Before Janice Reed was found dead Saturday inside her apartment at a senior living facility in Rogers Park, she spent days complaining to family and friends about the heat inside the building.
“She had even went down to talk to [the staff] about turning the air on,” her son, Veldarin Jackson Sr., told the Sun-Times Monday. “And they told her no, you know the policy, we have to wait until June 1.”
Reed, 68, was among three women found unresponsive over a 12-hour span that day at the James Sneider Apartments, 7450 N. Rogers Ave. Gwendolyn Osborne, 72, and Delores McNeely, 76, also died.
Autopsies ruling on the cause and manner of their deaths are pending, according to the Cook County medical examiner’s office.
When Jackson showed up at the building after his mother’s body was discovered during a well-being check that morning, he said the thermostat in her room showed it was 102 degrees.
“When we walked in there,” Jackson said, “it was like an oven.”
He’s now concerned the heat played a role in her death after temperatures last week climbed into the upper 80s and low 90s starting last Tuesday. Residents began complaining about the oppressive conditions that day, according to one elderly tenant and the local alderperson, Maria Hadden (49th), who believes the deaths were caused by a lack of air conditioning.
Hadden previously told the Sun-Times that a building manager informed her last Thursday that the owner was still running heat to avoid potentially being cited by the city for shutting it off too early.
A city ordinance requires rental properties be at least 66 degrees during overnight hours and 68 degrees otherwise from Sept. 15 to June 1, with landlords facing fines of up to $1,000 per day for failing to comply.
On Monday, a spokesperson for the city’s Buildings Department said only that the complex had “no open violations prior to this weekend.” In a statement, the agency said the heat ordinance doesn’t prevent owners “from engaging their air cooling systems” but acknowledged “the switch over of the respective systems from heat to cooling” may take hours or days.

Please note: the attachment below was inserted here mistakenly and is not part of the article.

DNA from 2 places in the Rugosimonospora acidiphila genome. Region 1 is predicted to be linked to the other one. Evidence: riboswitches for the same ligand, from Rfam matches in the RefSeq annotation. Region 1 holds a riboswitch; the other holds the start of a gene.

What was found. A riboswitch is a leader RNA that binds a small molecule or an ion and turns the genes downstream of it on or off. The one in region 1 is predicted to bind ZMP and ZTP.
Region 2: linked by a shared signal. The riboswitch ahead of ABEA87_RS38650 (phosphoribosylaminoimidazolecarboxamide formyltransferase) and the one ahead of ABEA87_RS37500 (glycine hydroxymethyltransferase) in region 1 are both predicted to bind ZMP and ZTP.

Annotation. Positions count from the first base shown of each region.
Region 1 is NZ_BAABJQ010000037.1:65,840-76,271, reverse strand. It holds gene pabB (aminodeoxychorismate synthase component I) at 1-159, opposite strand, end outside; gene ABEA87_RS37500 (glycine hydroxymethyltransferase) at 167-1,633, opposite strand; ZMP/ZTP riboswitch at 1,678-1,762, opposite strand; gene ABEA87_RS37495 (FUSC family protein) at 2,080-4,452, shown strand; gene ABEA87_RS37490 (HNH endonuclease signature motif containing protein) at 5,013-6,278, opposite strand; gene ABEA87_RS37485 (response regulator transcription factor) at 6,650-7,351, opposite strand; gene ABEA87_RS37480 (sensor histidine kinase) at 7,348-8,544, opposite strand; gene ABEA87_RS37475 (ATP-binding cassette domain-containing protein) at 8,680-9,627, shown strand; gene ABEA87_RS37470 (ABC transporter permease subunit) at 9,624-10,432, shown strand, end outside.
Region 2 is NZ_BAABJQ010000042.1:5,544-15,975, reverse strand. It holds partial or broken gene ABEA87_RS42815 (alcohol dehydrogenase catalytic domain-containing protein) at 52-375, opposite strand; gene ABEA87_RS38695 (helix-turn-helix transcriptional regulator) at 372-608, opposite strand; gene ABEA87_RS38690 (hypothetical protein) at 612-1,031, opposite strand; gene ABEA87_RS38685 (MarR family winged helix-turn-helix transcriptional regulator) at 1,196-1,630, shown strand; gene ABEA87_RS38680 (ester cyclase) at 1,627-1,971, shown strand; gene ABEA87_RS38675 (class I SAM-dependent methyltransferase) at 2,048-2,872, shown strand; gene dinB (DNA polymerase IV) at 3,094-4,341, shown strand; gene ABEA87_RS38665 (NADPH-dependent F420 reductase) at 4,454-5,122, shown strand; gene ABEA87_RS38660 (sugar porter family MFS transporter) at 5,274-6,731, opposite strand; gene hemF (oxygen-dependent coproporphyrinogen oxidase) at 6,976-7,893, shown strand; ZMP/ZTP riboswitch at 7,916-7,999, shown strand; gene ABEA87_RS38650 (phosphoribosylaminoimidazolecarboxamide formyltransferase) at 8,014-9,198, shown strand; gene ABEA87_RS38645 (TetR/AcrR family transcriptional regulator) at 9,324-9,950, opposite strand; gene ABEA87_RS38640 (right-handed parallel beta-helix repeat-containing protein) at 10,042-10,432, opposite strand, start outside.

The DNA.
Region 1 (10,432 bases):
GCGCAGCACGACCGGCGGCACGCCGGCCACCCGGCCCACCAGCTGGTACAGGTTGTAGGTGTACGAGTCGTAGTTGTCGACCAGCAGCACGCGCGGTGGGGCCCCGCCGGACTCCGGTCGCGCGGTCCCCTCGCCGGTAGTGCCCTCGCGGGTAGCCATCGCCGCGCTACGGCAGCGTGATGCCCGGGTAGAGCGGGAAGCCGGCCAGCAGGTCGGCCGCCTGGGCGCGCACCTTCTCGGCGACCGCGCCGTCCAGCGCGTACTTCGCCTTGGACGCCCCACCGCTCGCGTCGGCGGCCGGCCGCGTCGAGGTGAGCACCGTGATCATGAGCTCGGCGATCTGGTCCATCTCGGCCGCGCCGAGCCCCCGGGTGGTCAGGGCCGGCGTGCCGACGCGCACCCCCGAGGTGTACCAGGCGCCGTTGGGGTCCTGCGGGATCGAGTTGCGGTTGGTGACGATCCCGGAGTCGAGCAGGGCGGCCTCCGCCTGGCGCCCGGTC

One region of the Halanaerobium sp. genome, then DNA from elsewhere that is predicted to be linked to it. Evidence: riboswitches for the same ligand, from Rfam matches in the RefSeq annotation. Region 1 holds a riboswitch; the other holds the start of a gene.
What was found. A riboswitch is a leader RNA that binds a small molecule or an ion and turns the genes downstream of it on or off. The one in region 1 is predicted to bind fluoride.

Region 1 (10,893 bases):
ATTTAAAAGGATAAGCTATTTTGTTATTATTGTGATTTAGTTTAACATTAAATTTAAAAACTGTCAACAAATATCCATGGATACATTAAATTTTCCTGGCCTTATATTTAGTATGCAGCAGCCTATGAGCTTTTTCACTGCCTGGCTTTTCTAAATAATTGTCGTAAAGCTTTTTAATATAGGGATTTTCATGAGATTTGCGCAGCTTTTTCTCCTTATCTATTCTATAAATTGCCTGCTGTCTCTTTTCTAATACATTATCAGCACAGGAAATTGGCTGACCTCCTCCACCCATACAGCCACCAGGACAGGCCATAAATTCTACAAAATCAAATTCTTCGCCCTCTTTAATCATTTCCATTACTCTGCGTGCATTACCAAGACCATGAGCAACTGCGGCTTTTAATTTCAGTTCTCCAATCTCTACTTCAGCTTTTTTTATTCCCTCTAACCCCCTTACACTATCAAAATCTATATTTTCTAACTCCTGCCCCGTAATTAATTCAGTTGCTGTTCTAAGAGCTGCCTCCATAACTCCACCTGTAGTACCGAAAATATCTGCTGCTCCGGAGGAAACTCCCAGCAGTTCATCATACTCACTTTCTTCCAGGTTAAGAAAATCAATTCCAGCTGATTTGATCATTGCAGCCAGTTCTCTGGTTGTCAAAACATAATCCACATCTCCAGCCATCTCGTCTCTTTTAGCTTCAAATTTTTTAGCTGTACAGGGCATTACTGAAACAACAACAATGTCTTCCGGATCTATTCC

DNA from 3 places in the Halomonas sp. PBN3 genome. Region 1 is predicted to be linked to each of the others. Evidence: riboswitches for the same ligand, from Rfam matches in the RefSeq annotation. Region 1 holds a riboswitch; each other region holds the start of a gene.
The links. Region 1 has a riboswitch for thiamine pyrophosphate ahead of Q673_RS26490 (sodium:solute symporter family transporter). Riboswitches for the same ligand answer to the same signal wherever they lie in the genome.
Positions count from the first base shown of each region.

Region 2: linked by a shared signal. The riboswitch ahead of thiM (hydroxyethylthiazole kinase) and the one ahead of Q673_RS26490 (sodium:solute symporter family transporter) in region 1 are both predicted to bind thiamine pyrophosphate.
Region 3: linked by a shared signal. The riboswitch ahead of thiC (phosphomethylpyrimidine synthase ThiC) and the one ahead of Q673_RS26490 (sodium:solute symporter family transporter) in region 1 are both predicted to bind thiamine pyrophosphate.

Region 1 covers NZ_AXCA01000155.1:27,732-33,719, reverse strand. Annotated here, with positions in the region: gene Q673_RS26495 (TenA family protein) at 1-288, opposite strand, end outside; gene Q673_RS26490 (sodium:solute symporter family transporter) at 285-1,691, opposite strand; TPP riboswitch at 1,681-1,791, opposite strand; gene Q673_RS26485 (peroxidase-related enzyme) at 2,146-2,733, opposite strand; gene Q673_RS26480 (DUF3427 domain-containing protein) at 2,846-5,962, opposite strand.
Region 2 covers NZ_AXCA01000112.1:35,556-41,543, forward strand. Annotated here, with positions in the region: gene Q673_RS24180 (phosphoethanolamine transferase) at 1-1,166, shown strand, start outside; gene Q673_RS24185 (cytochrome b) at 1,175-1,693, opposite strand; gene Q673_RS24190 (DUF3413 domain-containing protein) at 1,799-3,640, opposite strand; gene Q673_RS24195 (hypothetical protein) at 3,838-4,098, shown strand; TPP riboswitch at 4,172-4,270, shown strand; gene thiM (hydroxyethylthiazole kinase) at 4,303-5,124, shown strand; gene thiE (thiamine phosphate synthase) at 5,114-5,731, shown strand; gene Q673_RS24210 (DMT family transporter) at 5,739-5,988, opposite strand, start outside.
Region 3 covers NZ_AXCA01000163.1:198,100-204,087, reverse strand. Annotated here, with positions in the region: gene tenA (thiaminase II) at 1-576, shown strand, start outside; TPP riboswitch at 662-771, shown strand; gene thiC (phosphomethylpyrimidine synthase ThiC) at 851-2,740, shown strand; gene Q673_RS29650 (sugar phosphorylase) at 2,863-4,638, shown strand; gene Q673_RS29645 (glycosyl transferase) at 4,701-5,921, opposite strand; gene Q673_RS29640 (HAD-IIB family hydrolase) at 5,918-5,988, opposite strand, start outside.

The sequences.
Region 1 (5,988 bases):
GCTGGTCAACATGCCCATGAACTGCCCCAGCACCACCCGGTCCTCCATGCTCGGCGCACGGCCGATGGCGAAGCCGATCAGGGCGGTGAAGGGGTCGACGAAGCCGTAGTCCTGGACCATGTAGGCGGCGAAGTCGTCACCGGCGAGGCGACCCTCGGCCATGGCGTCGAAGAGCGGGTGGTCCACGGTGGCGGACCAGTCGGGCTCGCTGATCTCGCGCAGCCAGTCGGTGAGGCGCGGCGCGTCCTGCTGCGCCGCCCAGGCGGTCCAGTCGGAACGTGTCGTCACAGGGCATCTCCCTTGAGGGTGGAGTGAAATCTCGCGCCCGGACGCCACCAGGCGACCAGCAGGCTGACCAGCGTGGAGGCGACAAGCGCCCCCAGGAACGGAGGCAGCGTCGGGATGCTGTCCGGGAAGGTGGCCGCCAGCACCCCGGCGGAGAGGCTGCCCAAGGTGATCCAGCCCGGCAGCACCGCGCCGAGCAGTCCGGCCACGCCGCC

Hadden said the management at the senior facility agreed on Thursday to move up the schedule to do just that. At the same time, she said, a “cooling space” was set up in a common area — a move one resident credited as potentially lifesaving.
“While the investigation into the cause of death remains ongoing,” the Buildings Department said, “the City continues to take the necessary measures to make sure residents are safe, and also hold building owners responsible and accountable for the care of their residents.”
Developer ‘deeply saddened’
The apartment complex is owned by the Hispanic Housing Development Corporation, a nonprofit developer of affordable housing projects and manager of public housing facilities. Paul Roldan, the firm’s president and chief executive, said his team was “deeply saddened” by the news in a statement Sunday.
“The safety and security of our residents has always been our highest priority at HHDC,” he added. “We are working with the city of Chicago and conducting our own investigation into the incident.”
A longtime developer of affordable housing, Roldan is the board chair of the Cook County Housing Authority and previously served as co-chair of Mayor Lori Lightfoot’s Housing Transition Committee after her election in 2019.
Hadden said it’s “infuriating” that those tasked with managing the 10-story building apparently didn’t “put the life and safety of their residents first,” especially at a complex that gets public money. She plans to propose changes to city rules “around cooling and especially around seniors.”
“If we can’t trust these companies to use their common sense, to use their logic and to uphold their responsibility to their tenants,” she said, “then we’ll come up with some new legislation to make them do so.”
‘That was my world’
As Jackson attempted to process the “devastating” loss of his mother on Saturday, he wound up watching the death toll grow at the apartment complex.
“The last thing on my mind was making it an issue about the heat,” he noted. “I was sitting up mourning with my mom. … It’s heartbreaking. I wouldn’t wish this pain on anyone.”
An only child, he described Reed as the “best mom in the world.” She had been living at the James Sneider Apartments for at least a decade after retiring from a job at a social security office in Evanston, he said.
“That was my world, and she was a loving person,” said Jackson, who was raised in Uptown and now lives in Calumet City.
He now finds himself in a sort of limbo state, waiting to learn whether her death was heat-related and for her body to be released so he can begin planning her funeral.
“I can’t do nothing until they get the body back,” he said. “This whole thing is just messed up.”